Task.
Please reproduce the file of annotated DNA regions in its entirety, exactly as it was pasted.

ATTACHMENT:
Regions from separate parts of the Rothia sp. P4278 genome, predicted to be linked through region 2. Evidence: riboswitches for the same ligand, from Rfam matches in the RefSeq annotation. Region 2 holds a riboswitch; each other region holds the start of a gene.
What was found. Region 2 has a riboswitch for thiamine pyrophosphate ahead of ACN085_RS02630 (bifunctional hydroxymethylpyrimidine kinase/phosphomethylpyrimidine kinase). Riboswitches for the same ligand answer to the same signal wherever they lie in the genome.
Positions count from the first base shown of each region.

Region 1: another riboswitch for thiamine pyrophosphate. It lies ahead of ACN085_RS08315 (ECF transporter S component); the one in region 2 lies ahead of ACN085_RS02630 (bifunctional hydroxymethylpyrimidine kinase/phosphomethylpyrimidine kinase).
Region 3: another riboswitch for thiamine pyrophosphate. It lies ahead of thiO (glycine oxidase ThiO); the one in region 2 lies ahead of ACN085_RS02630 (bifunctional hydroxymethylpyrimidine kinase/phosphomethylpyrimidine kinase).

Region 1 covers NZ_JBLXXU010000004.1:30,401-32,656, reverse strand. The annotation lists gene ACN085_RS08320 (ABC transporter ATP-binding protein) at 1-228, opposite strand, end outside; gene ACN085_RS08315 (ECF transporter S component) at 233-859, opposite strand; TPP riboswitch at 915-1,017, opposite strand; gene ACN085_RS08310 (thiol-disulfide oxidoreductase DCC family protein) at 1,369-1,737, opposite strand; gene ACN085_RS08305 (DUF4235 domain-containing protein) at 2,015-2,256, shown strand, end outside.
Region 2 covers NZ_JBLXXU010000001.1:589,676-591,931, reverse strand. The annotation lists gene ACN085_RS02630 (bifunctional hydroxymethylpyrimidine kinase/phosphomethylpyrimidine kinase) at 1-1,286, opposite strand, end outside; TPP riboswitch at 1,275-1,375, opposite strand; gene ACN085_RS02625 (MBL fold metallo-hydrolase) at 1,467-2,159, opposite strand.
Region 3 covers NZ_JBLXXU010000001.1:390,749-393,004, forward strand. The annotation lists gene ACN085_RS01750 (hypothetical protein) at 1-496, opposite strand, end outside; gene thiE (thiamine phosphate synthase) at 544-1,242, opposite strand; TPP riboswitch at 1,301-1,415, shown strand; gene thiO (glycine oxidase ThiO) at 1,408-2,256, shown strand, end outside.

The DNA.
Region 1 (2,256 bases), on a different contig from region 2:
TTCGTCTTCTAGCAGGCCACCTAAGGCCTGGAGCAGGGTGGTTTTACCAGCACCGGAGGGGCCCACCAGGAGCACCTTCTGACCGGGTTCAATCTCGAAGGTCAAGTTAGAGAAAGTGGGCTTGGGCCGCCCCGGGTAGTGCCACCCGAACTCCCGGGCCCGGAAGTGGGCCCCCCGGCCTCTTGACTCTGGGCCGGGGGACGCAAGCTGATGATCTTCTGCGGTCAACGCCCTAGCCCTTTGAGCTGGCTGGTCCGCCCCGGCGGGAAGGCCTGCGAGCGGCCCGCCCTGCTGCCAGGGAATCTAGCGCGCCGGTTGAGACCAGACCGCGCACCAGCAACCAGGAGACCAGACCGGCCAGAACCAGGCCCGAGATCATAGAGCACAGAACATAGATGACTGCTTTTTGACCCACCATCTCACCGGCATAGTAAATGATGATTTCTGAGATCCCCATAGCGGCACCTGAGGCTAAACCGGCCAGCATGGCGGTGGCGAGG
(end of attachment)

Regions from separate parts of the Rothia sp. P4278 genome, predicted to be linked through region 2. Evidence: riboswitches for the same ligand, from Rfam matches in the RefSeq annotation. Region 2 holds a riboswitch; each other region holds the start of a gene.
What was found. Region 2 has a riboswitch for thiamine pyrophosphate ahead of ACN085_RS02630 (bifunctional hydroxymethylpyrimidine kinase/phosphomethylpyrimidine kinase). Riboswitches for the same ligand answer to the same signal wherever they lie in the genome.
Positions count from the first base shown of each region.

Region 1: another riboswitch for thiamine pyrophosphate. It lies ahead of ACN085_RS08315 (ECF transporter S component); the one in region 2 lies ahead of ACN085_RS02630 (bifunctional hydroxymethylpyrimidine kinase/phosphomethylpyrimidine kinase).
Region 3: another riboswitch for thiamine pyrophosphate. It lies ahead of thiO (glycine oxidase ThiO); the one in region 2 lies ahead of ACN085_RS02630 (bifunctional hydroxymethylpyrimidine kinase/phosphomethylpyrimidine kinase).

Region 1 covers NZ_JBLXXU010000004.1:30,401-32,656, reverse strand. The annotation lists gene ACN085_RS08320 (ABC transporter ATP-binding protein) at 1-228, opposite strand, end outside; gene ACN085_RS08315 (ECF transporter S component) at 233-859, opposite strand; TPP riboswitch at 915-1,017, opposite strand; gene ACN085_RS08310 (thiol-disulfide oxidoreductase DCC family protein) at 1,369-1,737, opposite strand; gene ACN085_RS08305 (DUF4235 domain-containing protein) at 2,015-2,256, shown strand, end outside.
Region 2 covers NZ_JBLXXU010000001.1:589,676-591,931, reverse strand. The annotation lists gene ACN085_RS02630 (bifunctional hydroxymethylpyrimidine kinase/phosphomethylpyrimidine kinase) at 1-1,286, opposite strand, end outside; TPP riboswitch at 1,275-1,375, opposite strand; gene ACN085_RS02625 (MBL fold metallo-hydrolase) at 1,467-2,159, opposite strand.
Region 3 covers NZ_JBLXXU010000001.1:390,749-393,004, forward strand. The annotation lists gene ACN085_RS01750 (hypothetical protein) at 1-496, opposite strand, end outside; gene thiE (thiamine phosphate synthase) at 544-1,242, opposite strand; TPP riboswitch at 1,301-1,415, shown strand; gene thiO (glycine oxidase ThiO) at 1,408-2,256, shown strand, end outside.

The DNA.
Region 1 (2,256 bases), on a different contig from region 2:
TTCGTCTTCTAGCAGGCCACCTAAGGCCTGGAGCAGGGTGGTTTTACCAGCACCGGAGGGGCCCACCAGGAGCACCTTCTGACCGGGTTCAATCTCGAAGGTCAAGTTAGAGAAAGTGGGCTTGGGCCGCCCCGGGTAGTGCCACCCGAACTCCCGGGCCCGGAAGTGGGCCCCCCGGCCTCTTGACTCTGGGCCGGGGGACGCAAGCTGATGATCTTCTGCGGTCAACGCCCTAGCCCTTTGAGCTGGCTGGTCCGCCCCGGCGGGAAGGCCTGCGAGCGGCCCGCCCTGCTGCCAGGGAATCTAGCGCGCCGGTTGAGACCAGACCGCGCACCAGCAACCAGGAGACCAGACCGGCCAGAACCAGGCCCGAGATCATAGAGCACAGAACATAGATGACTGCTTTTTGACCCACCATCTCACCGGCATAGTAAATGATGATTTCTGAGATCCCCATAGCGGCACCTGAGGCTAAACCGGCCAGCATGGCGGTGGCGAGG